MOSCOW, Russia: In a further tightening of its control over foreign social media platforms, the Russian parliament has passed legislation that would oblige U.S. tech giants to open offices in Russia by January 2022 or face punishments.
The law is part of what Russia calls the enforcement of its "Internet sovereignty".
Russia has fined U.S. Internet companies Facebook and Twitter for not deleting content the country bans.
Last March, Russia slowed down the speed of Twitter's internet as punishment for not deleting content Russia disapproved of.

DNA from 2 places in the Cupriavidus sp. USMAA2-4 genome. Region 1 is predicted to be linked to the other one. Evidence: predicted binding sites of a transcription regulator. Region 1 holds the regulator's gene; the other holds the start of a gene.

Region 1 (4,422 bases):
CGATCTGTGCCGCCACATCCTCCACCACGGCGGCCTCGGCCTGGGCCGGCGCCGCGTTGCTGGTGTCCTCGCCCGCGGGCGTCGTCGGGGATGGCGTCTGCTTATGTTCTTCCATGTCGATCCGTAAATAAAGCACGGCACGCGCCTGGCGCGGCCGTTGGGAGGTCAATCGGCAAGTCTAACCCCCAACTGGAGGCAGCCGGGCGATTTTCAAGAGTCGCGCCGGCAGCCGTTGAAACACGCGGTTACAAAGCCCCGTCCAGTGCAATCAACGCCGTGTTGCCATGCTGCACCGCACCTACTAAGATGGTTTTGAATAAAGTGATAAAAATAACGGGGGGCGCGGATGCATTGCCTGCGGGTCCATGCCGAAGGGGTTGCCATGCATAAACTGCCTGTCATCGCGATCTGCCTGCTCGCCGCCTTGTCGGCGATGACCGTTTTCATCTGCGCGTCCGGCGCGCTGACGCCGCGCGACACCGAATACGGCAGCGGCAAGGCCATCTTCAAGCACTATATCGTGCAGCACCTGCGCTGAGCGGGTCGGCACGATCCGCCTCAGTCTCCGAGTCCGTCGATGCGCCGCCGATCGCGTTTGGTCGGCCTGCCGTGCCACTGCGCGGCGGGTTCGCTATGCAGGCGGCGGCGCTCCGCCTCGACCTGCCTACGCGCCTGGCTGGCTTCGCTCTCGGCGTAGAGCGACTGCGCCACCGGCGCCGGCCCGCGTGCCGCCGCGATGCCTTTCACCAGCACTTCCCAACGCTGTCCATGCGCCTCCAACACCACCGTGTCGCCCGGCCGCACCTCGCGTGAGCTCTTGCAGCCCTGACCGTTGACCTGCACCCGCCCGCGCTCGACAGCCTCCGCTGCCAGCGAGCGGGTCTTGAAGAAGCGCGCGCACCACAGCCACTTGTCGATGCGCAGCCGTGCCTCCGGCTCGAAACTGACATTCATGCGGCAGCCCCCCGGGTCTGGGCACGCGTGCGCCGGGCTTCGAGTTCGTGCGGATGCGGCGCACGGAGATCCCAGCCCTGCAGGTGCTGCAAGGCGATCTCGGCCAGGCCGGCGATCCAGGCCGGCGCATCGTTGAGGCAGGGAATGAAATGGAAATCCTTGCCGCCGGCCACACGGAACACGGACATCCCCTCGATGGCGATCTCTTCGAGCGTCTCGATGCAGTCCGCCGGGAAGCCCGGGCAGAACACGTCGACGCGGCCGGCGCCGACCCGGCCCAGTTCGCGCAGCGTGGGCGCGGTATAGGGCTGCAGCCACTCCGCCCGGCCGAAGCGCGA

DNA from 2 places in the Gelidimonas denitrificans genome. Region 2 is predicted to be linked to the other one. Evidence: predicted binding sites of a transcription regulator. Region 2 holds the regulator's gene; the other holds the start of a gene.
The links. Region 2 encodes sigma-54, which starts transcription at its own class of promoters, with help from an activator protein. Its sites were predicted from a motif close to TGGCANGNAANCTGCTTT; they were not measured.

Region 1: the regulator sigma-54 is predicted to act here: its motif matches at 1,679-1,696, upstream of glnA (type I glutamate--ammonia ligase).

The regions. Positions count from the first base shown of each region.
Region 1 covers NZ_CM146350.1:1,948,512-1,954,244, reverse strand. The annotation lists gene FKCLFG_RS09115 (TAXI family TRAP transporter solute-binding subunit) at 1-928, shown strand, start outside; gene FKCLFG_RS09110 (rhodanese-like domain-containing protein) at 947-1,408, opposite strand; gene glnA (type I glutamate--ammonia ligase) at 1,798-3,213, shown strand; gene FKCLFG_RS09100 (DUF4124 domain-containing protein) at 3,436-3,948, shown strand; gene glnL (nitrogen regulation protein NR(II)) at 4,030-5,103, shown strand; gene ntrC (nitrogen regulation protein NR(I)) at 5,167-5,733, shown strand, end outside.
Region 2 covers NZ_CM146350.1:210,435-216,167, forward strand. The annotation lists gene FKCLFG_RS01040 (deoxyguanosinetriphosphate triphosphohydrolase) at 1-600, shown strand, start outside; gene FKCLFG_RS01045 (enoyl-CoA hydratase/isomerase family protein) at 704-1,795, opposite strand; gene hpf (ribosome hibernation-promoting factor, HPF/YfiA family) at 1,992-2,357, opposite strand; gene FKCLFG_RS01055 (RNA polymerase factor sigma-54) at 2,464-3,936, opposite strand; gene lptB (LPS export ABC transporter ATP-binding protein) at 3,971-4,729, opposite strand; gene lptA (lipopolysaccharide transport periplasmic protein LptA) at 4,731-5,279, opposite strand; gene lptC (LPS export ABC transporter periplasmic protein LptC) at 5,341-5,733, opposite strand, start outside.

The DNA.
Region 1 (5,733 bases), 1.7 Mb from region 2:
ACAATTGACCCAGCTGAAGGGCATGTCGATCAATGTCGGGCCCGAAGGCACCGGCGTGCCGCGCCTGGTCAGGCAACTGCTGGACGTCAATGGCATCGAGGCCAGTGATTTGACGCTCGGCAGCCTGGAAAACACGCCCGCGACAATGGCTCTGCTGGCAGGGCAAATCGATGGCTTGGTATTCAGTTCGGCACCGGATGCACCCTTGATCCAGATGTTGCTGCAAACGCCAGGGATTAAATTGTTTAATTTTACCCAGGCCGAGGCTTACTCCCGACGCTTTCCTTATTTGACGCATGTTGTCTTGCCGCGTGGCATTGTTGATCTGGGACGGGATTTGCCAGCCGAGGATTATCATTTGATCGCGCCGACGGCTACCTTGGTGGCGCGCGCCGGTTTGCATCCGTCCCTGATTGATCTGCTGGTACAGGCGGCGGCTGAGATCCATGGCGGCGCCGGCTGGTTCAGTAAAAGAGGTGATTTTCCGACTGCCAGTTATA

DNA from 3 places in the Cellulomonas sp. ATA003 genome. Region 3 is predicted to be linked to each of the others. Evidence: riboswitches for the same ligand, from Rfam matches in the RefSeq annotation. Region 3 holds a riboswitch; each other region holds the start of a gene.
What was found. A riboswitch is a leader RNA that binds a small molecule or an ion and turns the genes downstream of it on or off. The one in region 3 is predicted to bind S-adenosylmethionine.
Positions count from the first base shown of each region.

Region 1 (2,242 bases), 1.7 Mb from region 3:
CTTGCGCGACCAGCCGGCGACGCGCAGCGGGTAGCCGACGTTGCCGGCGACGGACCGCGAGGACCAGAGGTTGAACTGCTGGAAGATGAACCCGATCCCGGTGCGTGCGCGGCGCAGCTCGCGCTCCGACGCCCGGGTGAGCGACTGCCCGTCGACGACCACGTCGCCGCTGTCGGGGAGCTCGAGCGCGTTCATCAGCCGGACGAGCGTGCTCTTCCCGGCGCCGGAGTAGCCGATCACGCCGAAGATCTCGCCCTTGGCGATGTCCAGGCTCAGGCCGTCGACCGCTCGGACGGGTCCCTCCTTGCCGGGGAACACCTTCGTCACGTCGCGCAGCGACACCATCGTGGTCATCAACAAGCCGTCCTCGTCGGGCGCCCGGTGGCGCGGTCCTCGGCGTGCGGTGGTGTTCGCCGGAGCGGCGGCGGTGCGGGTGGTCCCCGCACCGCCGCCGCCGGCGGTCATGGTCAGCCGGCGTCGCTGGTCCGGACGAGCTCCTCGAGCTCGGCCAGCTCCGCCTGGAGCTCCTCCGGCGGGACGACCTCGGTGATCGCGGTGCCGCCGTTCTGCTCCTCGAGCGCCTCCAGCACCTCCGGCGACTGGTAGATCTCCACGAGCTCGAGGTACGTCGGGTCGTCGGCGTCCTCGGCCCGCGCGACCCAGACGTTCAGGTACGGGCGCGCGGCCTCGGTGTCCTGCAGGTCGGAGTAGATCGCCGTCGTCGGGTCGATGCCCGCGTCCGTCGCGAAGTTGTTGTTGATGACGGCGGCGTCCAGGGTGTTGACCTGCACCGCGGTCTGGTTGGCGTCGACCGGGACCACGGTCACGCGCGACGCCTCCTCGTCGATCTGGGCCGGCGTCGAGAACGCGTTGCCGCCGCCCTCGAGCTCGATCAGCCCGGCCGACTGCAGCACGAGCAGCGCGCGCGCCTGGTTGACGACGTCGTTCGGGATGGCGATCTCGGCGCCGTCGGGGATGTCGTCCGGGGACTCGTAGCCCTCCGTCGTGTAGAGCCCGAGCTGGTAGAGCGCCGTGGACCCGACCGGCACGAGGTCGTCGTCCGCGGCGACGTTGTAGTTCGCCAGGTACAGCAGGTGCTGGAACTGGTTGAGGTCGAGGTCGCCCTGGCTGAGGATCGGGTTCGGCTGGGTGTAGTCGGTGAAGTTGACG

The new Russian law requires foreign-owned sites with more than half a million daily users in Russia to open a local branch office or Russian legal entity.
Without a local presence, foreign websites are able to remain outside of Russia's jurisdiction, parliamentarians said.
The law further calls for those websites that do not open local offices to potentially be barred from search engines and prohibited from posting Russian advertising on their sites.
The bill still needs to be approved by the upper house and signed by President Vladimir Putin. However, the enactment of the law is considered a foregone conclusion, said observers.
(File photo. Russian Prime Minister Mikhail Mishustin chairing a briefing with deputy prime ministers).